The Labour Party’s climate policy team took part in a panel discussion with IEMA representatives at Westminster this morning, outlining what they plan to do should they win the next general election.
Shadow ministers Kerry McCarthy and Alan Whitehead were joined by IEMA’s CEO, Sarah Mukherjee MBE, and director of policy and public affairs, Ben Goodwin, as well as Green Alliance's executive director, Shaun Spiers, and Business in the Community's climate action director, Gudrun Cartwright.
McCarthy explained how a Labour government would give a “clear sense of direction” on climate policy, adding: “We need to have no U-turns or veering off course – moving the ban on sales of new petrol and diesel vehicles from 2030 to 2035 is a classic example of what you shouldn’t be doing.”
The shadow minister for climate change also talked about Labour’s ‘Green Prosperity Plan’ – which would be similar to the Inflation Reduction Act in the US – and how a ‘growth and skills levy’ would boost apprenticeships.
Whitehead then outlined how the party would look to make the UK a “green energy super power” by 2030, with a “wholly decarbonised power system”.
He explained how the energy grid is stuck in the past and needs to be reconfigured for renewables, with Labour aiming for a “five-fold increase in offshore wind, a doubling of onshore” and “trebling of solar”.
The shadow minister for climate change and net zero also said that the party would not grant new oil and gas licenses in the North Sea, and that the UK must “get fossil fuels off the system”.
“We think we have the markers in place to ensure we change the direction towards low-carbon energy, which will be sustainable and unstoppable for the next 30 years,” he added.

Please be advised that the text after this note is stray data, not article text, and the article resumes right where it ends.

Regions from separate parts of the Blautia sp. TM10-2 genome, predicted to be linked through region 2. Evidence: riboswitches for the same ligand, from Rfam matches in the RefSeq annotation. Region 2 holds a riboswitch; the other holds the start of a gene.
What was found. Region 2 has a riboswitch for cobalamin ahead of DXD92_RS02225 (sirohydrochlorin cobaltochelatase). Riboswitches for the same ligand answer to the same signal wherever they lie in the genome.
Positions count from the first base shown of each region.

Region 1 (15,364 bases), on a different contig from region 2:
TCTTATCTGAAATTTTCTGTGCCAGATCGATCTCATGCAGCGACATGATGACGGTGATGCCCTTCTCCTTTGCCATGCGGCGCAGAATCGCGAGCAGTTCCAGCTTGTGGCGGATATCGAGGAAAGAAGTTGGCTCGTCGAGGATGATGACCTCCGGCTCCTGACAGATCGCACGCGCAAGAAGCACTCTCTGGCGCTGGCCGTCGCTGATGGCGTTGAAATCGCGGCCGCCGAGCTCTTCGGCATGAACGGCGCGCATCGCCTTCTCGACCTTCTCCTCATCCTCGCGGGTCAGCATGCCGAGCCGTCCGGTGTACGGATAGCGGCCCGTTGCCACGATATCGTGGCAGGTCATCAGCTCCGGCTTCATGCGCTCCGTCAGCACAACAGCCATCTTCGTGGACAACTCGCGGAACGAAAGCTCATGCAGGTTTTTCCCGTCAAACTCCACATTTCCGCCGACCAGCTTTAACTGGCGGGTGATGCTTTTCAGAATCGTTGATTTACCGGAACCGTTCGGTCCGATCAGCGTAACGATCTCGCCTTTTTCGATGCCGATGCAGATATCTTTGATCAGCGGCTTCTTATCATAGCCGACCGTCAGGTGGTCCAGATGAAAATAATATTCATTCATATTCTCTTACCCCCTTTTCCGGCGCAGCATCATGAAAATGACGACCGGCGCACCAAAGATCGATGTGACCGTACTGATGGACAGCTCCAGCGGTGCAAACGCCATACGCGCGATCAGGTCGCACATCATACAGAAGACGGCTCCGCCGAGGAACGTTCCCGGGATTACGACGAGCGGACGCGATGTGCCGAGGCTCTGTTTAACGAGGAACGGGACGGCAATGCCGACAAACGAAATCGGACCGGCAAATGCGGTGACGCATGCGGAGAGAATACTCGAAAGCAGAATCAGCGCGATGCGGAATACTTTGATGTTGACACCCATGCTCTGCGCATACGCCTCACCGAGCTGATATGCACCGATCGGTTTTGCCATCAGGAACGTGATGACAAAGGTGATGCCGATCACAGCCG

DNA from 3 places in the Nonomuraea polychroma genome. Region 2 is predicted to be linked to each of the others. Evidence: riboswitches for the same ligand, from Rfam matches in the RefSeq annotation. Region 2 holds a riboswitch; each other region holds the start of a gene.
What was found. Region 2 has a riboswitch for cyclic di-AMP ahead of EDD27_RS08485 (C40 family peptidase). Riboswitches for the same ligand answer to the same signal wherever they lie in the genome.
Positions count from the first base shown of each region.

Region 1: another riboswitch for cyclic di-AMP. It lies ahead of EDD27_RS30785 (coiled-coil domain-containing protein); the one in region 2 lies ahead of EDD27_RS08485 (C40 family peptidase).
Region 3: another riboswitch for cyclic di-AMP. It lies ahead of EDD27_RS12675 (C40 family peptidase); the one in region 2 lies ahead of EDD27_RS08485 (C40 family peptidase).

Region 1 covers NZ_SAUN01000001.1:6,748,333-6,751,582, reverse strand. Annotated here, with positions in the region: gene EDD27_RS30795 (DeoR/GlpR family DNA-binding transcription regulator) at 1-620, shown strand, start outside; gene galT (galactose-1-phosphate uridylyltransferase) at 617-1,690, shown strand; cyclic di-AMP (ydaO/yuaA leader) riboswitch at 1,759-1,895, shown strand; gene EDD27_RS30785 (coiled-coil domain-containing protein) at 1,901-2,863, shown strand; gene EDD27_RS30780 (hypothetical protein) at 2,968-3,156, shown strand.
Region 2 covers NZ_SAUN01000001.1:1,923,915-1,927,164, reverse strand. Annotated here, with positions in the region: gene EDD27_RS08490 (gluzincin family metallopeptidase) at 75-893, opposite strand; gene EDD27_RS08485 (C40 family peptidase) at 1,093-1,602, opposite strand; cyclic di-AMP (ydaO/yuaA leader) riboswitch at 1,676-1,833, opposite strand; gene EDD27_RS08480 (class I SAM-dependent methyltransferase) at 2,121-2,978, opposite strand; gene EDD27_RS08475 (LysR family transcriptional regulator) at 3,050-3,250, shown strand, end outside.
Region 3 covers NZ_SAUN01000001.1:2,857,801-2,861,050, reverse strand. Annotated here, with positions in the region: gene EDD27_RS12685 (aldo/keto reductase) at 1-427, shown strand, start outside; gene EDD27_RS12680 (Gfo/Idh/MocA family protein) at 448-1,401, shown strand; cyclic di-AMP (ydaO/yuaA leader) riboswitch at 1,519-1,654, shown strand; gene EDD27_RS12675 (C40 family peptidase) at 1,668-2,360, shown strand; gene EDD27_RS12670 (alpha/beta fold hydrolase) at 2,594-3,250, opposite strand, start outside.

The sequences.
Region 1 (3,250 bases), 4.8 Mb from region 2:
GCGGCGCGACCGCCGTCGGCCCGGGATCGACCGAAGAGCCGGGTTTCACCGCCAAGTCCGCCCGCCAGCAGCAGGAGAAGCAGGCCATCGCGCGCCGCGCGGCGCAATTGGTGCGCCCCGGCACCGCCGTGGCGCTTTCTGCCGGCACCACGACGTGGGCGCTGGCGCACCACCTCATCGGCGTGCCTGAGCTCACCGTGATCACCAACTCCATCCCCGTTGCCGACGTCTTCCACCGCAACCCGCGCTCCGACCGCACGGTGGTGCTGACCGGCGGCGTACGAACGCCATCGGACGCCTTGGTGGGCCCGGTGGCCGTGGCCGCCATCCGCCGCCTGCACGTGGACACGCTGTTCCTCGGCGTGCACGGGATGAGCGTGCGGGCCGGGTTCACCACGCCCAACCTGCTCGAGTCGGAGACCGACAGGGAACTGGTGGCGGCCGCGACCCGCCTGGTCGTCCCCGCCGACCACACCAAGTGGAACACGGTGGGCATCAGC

The panel then opened up for questions from a packed audience, touching on a wide range of subjects, including climate change adaptation and empowering local authorities to boost retrofitting of buildings.
Whitehead said that embodied carbon considerations should be made in the planning process, and would be included in Labour’s version of the Future Homes Standard.
The panel also discussed the need for new green skills and training – something that IEMA is pushing for to be central at the COP28 climate summit in the UAE over the next couple of weeks.
Mukherjee said that there is a “fragile consensus” for climate action in the UK, and that reframing the discussion around the prospect of good green jobs would help “convince a lot of skeptical people”.
The IEMA CEO added: “We would also like to see a cross-government body that takes a strategic approach to delivering green skills and jobs growth as part of our long-term climate and environmental goals.
“Good policy alone won’t be enough to transition the economy on to a sustainable footing, and there is a huge role for the private sector to play, as well as educators and professional bodies.
“In partnership with Deloitte, IEMA has published a report and a suite of training tools to help organisations upskill. We have also launched our Green Careers Hub to showcase and inspire green careers, jobs and skills.”
Image credits: S Maguire